By Jim Mason/OJHL Communications
The last time Pierre-Luc Lurette was at the Eastern Canada Cup All-Star Challenge in Trenton he was a competitor.
Six years ago, he represented the Maritime Junior Hockey League in the five-league, three-day event.
Fast-forward to this week and he’s an official, a linesperson out of the Ontario Hockey Association, keeping order in the faceoff circle and beyond at the same event.
His memories of the Eastern Canada Cup are golden.
“I remember a lot of great times with the guys I was there with,” he told the OJHL, “and I remember there being a lot of talent in the tournament. And I remember that ice surface in that Trenton rink being super tiny. Lots of great memories.”
The transition from skating on the Olympic-sized ice pad in New Brunswick to the much smaller Duncan McDonald Memorial Community Gardens “was a shock.”
Before officiating at the cup, including three games today, he had to use that knowledge to figure out how to dodge players and “not get hit with pucks,” he said with a laugh.
The native of Val d’Amour, NB played the maximum five seasons with the nearby Campbellton Tigers of the MJHL. The captain of the Tigers in his final season also played a handful of games for the Quebec Remparts and Saint John Sea Dogs in the Quebec Major Junior Hockey League.
Lurette followed that up with four years in U SPORTS, playing for veteran Ontario Junior Hockey League coach Curtis Hodgins with the Ontario Tech Ridgebacks in Oshawa.
“My first time in Ontario was in Trenton,” said Lurette, who finished school last spring. “My second time was during my visit to the school.”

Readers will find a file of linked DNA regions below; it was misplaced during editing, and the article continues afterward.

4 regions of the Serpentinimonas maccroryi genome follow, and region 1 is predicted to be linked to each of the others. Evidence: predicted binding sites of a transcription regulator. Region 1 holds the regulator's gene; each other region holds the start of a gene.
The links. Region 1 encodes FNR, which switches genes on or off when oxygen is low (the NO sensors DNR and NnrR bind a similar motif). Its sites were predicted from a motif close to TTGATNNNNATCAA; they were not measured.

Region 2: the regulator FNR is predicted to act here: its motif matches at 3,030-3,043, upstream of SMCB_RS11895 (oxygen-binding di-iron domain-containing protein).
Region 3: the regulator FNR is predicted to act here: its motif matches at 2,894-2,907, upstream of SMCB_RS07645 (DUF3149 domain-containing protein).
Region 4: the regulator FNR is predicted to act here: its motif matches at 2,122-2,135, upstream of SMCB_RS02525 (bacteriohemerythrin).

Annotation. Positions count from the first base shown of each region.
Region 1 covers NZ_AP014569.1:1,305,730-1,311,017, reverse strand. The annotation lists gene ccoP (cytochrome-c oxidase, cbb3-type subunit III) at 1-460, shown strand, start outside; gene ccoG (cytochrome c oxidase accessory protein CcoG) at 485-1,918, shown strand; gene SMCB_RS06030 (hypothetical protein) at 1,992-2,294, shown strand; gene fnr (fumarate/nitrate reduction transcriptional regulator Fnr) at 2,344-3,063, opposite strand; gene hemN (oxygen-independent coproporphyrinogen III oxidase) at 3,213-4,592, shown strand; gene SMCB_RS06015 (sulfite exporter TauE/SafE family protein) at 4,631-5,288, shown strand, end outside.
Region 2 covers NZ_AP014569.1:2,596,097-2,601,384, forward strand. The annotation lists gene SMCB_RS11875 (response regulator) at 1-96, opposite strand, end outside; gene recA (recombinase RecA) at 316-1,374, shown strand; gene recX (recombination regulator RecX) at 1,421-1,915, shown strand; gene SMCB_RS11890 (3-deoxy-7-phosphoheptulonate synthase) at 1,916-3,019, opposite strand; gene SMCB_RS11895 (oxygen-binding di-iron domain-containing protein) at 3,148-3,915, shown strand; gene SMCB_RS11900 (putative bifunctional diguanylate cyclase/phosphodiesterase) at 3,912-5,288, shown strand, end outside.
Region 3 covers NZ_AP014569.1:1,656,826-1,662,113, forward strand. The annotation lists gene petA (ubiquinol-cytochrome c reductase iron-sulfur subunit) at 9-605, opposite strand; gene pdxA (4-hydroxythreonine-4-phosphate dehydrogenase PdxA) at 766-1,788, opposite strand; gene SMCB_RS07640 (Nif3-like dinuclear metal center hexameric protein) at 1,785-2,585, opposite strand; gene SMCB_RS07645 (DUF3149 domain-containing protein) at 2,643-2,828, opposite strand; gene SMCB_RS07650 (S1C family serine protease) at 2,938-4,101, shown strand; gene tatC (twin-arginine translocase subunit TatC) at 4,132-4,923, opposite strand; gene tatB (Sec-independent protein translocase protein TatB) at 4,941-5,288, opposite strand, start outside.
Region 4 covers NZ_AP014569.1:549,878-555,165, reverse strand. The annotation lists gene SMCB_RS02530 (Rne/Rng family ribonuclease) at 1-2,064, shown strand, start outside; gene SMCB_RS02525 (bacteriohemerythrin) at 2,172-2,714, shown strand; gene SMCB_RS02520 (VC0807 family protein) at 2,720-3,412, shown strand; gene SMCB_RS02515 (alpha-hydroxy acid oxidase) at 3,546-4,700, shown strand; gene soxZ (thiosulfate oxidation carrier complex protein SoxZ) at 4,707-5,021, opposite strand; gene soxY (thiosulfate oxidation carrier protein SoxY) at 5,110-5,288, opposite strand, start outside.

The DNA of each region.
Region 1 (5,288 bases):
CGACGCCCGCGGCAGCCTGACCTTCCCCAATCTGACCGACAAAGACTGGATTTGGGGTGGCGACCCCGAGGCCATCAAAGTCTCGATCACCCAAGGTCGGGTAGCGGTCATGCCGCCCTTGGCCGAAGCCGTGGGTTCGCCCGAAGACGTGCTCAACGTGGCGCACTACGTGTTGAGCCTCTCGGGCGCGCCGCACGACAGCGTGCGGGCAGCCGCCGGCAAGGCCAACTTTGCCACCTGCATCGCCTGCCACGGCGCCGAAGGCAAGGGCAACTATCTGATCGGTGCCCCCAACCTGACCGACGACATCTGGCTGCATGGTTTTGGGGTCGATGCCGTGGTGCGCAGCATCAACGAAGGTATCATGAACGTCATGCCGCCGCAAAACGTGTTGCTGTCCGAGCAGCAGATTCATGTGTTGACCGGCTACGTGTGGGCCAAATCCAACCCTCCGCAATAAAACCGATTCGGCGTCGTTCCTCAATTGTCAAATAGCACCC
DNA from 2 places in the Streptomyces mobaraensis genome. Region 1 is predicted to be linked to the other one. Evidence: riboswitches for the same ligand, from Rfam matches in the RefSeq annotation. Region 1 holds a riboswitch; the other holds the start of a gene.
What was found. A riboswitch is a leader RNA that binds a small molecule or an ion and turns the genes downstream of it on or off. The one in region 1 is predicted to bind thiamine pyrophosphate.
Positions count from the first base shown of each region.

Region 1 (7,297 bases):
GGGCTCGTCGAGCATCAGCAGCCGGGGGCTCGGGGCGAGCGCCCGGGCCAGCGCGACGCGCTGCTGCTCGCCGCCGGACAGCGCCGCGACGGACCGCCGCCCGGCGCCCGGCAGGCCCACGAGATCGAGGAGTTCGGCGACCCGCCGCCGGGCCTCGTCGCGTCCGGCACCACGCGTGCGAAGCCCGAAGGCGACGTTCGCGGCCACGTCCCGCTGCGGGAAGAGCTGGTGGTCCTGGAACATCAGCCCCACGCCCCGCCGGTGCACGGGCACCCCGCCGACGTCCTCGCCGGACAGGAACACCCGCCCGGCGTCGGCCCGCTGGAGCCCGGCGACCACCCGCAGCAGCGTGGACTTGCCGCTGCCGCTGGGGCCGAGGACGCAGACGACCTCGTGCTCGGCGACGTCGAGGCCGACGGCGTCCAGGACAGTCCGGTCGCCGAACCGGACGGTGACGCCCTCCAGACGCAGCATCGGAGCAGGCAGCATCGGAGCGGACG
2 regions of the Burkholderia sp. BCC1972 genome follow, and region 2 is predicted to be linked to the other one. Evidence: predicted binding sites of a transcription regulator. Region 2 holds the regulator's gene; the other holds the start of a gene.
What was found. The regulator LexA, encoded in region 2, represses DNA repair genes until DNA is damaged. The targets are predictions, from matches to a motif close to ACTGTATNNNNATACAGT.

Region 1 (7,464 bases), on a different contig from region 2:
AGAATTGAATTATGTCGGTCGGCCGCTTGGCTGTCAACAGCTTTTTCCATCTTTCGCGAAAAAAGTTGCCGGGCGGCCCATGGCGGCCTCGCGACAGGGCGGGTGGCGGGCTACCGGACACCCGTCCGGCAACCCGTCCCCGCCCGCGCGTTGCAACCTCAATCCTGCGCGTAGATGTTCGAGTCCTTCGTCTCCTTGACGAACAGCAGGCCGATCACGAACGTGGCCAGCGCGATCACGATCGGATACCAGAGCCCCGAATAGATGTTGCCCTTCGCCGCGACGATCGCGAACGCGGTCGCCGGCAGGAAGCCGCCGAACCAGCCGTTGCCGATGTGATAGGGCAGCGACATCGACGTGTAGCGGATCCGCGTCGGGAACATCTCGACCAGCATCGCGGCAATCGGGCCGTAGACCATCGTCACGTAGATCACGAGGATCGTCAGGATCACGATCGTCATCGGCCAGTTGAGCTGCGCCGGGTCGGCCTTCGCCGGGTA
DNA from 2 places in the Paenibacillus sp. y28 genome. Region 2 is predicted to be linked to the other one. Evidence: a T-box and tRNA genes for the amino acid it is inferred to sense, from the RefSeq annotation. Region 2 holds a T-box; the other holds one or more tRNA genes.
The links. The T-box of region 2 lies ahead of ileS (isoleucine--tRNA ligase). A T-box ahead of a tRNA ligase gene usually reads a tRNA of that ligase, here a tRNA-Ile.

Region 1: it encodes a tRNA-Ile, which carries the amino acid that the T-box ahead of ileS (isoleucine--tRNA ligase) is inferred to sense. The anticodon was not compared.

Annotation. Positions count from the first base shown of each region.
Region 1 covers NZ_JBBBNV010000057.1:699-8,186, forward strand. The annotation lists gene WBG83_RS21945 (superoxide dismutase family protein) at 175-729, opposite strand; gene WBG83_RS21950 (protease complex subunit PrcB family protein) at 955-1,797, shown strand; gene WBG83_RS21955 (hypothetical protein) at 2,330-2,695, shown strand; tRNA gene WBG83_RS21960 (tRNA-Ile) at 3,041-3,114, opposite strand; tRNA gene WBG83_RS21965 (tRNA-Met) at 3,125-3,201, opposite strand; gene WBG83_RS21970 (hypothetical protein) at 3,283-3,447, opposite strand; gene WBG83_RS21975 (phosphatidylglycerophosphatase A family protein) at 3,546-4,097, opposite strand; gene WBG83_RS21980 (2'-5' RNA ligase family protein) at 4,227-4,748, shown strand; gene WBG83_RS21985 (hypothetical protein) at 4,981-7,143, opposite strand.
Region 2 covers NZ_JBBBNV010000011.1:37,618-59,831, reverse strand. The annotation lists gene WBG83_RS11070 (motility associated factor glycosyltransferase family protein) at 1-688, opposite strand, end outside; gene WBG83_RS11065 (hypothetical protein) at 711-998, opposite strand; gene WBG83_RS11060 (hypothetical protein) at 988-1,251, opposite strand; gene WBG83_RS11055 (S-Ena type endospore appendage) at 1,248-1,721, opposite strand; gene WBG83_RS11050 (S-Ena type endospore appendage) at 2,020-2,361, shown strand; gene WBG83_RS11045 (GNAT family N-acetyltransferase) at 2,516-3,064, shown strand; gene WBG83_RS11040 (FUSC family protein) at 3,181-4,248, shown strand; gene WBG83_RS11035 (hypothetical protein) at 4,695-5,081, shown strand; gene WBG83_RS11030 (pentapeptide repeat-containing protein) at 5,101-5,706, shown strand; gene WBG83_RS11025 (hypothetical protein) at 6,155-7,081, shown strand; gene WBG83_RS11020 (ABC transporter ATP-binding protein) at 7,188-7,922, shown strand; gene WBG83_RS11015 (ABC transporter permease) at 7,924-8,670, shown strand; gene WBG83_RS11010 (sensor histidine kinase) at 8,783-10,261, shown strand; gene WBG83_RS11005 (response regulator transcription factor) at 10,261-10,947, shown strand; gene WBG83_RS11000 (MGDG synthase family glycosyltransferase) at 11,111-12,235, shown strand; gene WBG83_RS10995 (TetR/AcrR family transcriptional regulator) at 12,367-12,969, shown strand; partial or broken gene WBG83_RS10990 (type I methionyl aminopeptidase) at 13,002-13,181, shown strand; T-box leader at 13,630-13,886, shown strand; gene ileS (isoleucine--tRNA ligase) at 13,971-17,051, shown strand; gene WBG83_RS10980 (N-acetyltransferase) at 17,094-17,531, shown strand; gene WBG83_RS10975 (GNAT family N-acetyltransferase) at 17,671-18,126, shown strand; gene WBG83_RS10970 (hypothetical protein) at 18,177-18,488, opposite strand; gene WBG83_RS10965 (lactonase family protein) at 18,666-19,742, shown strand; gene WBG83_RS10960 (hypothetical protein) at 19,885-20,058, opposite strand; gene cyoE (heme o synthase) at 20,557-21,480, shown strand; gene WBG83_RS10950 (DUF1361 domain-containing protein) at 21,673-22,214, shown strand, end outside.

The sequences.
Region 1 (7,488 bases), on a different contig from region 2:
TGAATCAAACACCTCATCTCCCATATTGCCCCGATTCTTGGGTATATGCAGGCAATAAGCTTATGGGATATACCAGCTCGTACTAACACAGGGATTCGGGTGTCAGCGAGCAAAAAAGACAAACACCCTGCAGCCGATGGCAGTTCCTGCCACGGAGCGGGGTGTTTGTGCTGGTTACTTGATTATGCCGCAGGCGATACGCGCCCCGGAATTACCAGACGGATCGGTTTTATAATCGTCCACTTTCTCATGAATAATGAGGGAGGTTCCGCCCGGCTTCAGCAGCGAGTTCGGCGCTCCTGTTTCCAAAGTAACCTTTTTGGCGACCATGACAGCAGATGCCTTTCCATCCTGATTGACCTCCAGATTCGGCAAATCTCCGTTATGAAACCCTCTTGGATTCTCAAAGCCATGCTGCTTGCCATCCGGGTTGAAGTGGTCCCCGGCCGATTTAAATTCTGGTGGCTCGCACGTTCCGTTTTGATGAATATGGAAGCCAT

“It was really different (moving here). But everyone on the team was really good and cool.”
That transition included learning to speak English on the fly, both in the classroom and on the ice. Four years later, his command of the language is near immaculate.
Lurette played 17 games with Evansville in the Southern Professional Hockey League last spring and signed to play pro in the UK this season.
But an email from Ontario Tech changed all that.
The school offers funds to students who want to try officiating or coaching.
“I figured why not give it a shot and give it my all,” he said.
He received positive feedback after attending the NHL referees combine in Buffalo last summer.
His motto: “Get to the next level”
“It would be awesome (to officiate in the NHL), but I know not many people make it. But if an opportunity happened, I’d jump on it.”
He has age (25) and size (6-foot-3, 200 pounds-plus) on his side.
For now, he’s working Jr. C and OJHL Jr. A games plus minor hockey in Durham Region.
The Bowmanville resident stays in shape by hitting the gym and doing landscaping work.
What has he gleaned from his first year of officiating?
“Well, I learned that the players yell a lot,” he said laughing. “ I was guilty of that, too, honestly. But I really didn’t realize how hard officiating really is. You have to skate with the players for 60 minutes and we don’t get to go sit on the bench.”
“It’s amazing how dedicated and how hard-working the officials are. The other thing I realize is that refs can’t see everything. I would whine to the ref about things when I played, but now I realize why things happen.”